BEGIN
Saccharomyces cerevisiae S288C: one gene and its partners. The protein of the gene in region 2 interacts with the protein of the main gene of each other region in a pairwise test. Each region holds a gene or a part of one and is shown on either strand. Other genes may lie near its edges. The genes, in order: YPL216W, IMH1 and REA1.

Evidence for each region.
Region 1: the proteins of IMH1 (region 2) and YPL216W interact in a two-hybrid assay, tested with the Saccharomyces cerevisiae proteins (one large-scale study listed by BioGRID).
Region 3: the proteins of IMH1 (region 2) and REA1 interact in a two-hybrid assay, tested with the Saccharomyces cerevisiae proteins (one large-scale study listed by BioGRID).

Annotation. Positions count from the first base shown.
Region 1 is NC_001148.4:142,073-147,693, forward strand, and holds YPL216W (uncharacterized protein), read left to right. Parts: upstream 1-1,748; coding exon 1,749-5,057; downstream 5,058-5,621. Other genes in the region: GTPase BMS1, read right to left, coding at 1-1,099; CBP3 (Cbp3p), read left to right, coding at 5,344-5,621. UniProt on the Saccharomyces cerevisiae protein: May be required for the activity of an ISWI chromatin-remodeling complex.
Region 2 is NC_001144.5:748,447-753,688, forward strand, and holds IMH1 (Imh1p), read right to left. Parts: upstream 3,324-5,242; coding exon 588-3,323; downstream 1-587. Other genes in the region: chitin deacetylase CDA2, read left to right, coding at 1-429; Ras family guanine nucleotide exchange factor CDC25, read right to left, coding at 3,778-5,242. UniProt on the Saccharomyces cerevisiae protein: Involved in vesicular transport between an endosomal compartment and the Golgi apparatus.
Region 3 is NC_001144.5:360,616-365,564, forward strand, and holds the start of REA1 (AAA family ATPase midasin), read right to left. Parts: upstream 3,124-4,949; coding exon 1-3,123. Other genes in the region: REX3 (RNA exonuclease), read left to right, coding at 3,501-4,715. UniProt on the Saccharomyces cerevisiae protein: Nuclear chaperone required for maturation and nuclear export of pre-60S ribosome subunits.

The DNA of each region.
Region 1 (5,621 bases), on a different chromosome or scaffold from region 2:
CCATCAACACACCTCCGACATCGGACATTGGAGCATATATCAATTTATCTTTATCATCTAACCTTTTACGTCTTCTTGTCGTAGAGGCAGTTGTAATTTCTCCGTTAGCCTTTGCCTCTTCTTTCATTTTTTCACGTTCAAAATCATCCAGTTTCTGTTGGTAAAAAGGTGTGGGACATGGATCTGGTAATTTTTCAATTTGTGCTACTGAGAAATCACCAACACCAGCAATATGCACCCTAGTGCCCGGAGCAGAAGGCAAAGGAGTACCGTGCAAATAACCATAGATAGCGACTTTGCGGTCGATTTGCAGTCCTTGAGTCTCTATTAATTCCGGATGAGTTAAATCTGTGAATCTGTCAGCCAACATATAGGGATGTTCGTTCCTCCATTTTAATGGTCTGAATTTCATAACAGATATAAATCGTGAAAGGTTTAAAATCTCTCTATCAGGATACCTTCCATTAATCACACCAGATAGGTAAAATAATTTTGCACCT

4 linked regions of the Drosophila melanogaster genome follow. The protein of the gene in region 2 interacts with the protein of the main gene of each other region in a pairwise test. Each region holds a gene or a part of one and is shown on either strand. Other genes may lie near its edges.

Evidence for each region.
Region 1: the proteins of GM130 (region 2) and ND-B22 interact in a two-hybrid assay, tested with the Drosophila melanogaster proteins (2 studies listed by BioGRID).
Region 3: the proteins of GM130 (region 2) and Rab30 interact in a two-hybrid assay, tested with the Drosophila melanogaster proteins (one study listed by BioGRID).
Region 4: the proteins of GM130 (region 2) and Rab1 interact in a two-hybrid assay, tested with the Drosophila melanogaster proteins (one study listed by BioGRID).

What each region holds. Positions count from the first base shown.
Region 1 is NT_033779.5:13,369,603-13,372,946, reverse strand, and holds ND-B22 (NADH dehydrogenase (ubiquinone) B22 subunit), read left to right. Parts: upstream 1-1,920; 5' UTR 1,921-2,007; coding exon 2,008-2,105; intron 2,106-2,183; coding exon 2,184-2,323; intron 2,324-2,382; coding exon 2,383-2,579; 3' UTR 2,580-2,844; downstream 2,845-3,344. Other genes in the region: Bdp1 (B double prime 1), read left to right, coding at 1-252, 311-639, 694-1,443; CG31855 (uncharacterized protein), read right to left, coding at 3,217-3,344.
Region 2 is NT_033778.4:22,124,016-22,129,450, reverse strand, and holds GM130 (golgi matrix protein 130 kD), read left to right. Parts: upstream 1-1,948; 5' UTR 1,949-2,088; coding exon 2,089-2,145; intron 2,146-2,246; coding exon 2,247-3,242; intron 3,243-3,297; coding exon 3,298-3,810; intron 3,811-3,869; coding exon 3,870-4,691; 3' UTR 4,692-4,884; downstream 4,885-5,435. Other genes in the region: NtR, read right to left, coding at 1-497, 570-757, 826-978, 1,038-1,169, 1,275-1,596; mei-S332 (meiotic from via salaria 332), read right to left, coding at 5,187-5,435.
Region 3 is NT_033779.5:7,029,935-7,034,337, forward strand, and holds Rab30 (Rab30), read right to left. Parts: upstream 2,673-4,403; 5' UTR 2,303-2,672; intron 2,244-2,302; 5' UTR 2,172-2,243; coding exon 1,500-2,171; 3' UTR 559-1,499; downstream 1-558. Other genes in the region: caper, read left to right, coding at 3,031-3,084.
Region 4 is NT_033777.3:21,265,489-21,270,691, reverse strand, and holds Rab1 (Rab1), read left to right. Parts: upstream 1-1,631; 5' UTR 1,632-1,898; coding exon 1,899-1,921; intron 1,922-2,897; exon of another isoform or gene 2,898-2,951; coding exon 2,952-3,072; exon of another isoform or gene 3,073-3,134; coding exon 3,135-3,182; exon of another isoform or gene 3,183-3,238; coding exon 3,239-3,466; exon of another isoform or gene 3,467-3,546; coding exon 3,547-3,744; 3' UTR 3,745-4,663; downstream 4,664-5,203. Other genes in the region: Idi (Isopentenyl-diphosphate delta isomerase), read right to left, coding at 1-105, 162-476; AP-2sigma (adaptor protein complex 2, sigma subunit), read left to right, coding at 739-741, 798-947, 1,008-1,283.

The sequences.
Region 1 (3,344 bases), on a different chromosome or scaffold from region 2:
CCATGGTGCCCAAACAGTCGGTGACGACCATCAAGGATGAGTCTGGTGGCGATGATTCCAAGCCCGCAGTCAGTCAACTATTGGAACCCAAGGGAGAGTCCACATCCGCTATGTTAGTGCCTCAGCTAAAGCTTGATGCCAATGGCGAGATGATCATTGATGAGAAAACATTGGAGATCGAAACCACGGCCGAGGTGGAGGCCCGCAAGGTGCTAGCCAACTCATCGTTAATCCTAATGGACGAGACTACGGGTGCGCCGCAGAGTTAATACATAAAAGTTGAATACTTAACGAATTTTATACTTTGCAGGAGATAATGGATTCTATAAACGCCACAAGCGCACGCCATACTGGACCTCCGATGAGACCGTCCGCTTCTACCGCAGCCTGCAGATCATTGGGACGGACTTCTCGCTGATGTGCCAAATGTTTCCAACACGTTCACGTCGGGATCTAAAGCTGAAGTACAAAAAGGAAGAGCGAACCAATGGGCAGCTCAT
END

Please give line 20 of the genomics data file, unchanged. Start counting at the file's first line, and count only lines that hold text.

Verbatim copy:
Region 3 is NT_033779.5:7,029,935-7,034,337, forward strand, and holds Rab30 (Rab30), read right to left. Parts: upstream 2,673-4,403; 5' UTR 2,303-2,672; intron 2,244-2,302; 5' UTR 2,172-2,243; coding exon 1,500-2,171; 3' UTR 559-1,499; downstream 1-558. Other genes in the region: caper, read left to right, coding at 3,031-3,084.